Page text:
A primary school in London has sparked outrage among parents for creating a woke version of the classic Christmas carol “Away In a Manger” in the name inclusivity.
According to Fox News, Whitehall Primary School in East London told students that the word “Lord” would be replaced in the timeless song with the word “little baby” so as not to offend anyone. The order came from Zakia Khatun, the school’s headteacher, who said that 60 students out of 500 did not attend last year’s Nativity Tuesday celebration due to their religious beliefs.
Parents have not cheerfully accepted the news.
“I picked up my children at the end of the day and they were so upset, saying to me, ‘Mummy, today in assembly the headteacher told everybody that she would be changing the words to the Christmas song,'” one mother told the group Christian Concern. “I am taking this stand as Christian belief and tradition, which means so much to so many people of all generations, is being sacrificed and silenced in the name of inclusion and political correctness.”
Another mother told the Daily Mail that the school has effectively taken Christ out of Christmas and accused the headteacher of discriminating against Christians.
“If he was just a baby boy named Jesus, there wouldn’t be a celebration in the first place,” the mother said. “He is our Lord and Saviour and King of all Kings — that’s the whole point. Ms. Khatun doesn’t want the people who don’t have the same beliefs to feel excluded, yet it’s okay to exclude Christians,” the mother said.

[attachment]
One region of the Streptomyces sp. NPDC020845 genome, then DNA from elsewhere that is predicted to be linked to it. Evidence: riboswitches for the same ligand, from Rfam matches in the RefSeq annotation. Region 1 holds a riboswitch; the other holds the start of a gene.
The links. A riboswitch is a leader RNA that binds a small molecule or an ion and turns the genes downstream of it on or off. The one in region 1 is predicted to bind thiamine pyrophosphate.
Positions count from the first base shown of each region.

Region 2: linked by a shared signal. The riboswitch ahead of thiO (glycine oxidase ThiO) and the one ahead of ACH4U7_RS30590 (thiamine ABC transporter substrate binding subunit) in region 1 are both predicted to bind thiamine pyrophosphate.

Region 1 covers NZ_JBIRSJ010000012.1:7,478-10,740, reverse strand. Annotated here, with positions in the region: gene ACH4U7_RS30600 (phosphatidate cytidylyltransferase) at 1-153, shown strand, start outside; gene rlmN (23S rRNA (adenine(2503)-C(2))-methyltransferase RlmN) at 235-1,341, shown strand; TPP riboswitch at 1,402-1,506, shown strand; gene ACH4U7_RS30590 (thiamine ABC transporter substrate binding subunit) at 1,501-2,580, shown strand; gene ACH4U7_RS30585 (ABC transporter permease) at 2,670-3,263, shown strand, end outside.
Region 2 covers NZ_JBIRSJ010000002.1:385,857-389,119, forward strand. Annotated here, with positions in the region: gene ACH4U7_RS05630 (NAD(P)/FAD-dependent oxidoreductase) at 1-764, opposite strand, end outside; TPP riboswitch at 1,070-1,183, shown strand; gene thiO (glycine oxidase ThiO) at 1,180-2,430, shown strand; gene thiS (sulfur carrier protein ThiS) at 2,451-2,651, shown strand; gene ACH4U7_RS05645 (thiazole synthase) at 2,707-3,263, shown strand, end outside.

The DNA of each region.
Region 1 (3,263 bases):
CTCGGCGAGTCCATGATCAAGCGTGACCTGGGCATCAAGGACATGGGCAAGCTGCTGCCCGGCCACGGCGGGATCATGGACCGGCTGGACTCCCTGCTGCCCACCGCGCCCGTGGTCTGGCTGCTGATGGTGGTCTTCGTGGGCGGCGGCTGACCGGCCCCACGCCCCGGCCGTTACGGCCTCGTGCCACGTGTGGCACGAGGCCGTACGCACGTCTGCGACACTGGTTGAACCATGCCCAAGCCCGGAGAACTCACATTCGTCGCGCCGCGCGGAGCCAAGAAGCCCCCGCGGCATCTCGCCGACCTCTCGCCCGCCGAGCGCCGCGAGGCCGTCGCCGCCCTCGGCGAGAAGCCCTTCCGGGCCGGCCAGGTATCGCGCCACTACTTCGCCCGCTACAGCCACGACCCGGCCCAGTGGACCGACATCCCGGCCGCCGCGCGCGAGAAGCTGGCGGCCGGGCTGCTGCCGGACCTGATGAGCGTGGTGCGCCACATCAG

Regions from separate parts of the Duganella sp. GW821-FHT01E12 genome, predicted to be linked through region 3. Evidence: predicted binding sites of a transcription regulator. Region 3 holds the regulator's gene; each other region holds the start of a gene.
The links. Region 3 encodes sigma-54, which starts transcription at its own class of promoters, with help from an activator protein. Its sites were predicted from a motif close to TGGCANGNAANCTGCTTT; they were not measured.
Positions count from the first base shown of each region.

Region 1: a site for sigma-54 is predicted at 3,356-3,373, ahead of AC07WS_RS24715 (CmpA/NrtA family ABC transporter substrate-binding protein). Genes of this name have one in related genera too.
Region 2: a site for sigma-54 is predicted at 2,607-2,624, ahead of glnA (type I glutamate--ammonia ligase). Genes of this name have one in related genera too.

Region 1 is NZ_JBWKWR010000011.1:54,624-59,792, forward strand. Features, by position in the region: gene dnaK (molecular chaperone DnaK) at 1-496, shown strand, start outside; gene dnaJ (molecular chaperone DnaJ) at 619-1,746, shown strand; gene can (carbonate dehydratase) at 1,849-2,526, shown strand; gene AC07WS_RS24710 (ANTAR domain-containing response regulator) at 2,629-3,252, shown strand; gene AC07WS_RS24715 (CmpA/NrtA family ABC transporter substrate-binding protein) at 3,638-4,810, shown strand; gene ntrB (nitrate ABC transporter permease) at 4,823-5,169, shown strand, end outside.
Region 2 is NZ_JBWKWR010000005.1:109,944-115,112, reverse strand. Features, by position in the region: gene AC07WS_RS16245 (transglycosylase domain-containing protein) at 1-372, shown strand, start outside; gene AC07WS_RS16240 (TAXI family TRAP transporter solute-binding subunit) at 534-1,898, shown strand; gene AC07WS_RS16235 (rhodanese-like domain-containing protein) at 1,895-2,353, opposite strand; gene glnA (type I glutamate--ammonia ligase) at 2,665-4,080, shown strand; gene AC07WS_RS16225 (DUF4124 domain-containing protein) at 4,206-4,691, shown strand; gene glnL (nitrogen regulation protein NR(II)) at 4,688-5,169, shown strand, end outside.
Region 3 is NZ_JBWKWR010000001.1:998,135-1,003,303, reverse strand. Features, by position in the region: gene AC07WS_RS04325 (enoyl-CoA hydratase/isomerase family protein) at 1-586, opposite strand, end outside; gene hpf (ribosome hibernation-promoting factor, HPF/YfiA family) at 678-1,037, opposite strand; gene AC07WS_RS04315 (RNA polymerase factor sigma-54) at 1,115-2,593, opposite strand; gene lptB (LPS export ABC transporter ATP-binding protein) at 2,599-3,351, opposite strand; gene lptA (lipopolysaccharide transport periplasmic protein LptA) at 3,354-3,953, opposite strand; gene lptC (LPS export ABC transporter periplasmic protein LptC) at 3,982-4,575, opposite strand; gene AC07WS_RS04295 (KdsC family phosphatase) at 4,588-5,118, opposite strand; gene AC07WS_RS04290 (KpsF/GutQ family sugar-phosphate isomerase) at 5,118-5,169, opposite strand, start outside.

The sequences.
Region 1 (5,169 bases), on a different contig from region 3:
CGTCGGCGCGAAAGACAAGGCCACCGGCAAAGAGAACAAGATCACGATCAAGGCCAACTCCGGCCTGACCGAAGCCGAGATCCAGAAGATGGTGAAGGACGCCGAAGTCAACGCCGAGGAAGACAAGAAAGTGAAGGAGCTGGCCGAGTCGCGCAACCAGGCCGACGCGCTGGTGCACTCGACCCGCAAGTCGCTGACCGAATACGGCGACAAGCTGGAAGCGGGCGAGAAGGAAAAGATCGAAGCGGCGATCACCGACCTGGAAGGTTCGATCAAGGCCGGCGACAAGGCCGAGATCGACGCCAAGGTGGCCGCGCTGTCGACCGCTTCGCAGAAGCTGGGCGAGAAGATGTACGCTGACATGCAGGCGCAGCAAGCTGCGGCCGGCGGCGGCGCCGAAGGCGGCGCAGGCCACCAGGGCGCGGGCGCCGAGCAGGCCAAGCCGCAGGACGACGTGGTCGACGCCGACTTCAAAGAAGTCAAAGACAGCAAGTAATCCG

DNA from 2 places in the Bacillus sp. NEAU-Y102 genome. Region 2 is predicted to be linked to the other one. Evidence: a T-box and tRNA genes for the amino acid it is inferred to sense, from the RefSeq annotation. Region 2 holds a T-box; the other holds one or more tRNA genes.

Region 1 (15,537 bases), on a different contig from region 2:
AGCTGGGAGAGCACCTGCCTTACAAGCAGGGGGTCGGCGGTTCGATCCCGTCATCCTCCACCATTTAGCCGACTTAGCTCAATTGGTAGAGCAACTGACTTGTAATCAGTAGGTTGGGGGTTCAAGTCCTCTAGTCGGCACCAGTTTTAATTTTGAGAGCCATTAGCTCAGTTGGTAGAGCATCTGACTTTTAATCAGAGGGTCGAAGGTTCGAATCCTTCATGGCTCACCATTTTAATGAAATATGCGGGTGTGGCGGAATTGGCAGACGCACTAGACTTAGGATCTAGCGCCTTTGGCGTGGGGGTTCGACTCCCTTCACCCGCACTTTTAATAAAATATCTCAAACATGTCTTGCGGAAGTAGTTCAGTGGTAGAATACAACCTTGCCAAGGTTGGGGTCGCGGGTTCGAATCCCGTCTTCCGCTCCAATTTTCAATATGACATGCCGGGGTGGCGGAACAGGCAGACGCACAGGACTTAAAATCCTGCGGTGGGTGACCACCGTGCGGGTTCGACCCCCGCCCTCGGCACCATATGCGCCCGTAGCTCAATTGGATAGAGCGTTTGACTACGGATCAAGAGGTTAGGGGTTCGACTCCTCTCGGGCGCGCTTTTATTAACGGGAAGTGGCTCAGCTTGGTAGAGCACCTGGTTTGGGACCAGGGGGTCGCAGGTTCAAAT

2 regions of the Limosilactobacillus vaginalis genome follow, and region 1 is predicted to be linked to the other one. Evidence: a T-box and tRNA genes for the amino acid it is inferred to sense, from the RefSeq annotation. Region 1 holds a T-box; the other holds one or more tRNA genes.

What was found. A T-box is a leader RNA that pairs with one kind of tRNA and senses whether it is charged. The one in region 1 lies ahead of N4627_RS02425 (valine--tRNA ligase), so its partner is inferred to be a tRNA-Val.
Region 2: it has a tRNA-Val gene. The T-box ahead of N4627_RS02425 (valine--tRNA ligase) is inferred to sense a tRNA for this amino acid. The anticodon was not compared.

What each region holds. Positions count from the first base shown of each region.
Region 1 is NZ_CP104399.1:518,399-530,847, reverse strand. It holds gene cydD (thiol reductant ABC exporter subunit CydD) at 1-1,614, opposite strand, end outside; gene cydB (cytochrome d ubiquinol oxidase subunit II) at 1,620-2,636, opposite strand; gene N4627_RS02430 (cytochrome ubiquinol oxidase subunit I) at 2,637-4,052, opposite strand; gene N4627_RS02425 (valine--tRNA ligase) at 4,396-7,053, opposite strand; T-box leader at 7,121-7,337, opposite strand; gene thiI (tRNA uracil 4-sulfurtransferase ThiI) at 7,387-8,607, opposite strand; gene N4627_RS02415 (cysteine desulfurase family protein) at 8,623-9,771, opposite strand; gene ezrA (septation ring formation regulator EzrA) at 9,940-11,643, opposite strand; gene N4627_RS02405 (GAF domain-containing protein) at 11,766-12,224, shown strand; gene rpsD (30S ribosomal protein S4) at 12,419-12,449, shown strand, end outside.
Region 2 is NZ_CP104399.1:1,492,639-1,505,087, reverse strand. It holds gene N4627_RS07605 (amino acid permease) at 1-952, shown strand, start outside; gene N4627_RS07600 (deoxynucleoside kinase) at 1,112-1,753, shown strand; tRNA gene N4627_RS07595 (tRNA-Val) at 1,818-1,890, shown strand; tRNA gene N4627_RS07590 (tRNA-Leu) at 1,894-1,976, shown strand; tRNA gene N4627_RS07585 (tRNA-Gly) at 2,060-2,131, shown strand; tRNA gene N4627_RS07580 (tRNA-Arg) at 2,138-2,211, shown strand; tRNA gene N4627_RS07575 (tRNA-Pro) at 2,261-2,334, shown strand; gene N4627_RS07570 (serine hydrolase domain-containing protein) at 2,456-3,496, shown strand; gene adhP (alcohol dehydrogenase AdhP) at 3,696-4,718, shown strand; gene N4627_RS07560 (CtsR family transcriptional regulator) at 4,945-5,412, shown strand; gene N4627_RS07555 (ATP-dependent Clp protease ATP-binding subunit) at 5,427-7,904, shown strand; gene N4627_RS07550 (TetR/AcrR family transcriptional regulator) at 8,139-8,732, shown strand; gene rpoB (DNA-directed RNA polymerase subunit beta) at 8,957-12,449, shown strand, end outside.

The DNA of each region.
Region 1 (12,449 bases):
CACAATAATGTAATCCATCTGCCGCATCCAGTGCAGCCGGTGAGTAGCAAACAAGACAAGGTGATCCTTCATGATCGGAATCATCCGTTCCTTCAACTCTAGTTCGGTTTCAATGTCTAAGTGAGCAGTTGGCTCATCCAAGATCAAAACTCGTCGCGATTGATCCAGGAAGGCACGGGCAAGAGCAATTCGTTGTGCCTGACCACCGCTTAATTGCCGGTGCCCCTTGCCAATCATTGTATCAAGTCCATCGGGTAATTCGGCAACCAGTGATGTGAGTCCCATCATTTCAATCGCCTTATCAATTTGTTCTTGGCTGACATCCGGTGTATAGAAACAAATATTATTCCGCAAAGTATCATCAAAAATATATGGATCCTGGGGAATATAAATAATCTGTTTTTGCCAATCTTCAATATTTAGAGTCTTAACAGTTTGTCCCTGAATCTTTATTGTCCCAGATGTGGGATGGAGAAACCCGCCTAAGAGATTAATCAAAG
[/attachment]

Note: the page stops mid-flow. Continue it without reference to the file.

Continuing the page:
Andrea Williams, CEO of Christian Concern, said in a statement that the school has ripped the heart out of Christmas. “Removing the Lordship of Christ at Christmas guts the Christian message of its truth around which the whole of Western civilization once based its culture,” she said. “Let’s put the Lord Jesus Christ back into Christmas.”
In response, Bishop Michael Nazir-Ali of the Church of England, said the school should not remove the word “Lord” from the song, adding that students who do not wish to participate should be allowed to opt-out.
“The words ‘the Lord Jesus’ occur three times in the carol and point to the central message of Christmas which is: God is with us in Jesus. Everything in the Church, where the Nativity play is being held, points to this central truth of the Christian Faith,” the bishop said. “If parents do not wish their children to participate in a Christian Nativity play and any accompanying worship, they should be able to opt out and the school should provide an alternate activity for such children. But basic Christian teaching should not be changed just to accommodate everybody.”
The Diocese of Chelmsford weighed in, arguing that the school’s lyrics transformed the Christmas message into a joyful experience that everyone can partake in.
“The service maintains the traditional Christian message of the joy of Christmas in a way that can be celebrated by everyone, including those of other faiths and none,” said the diocese.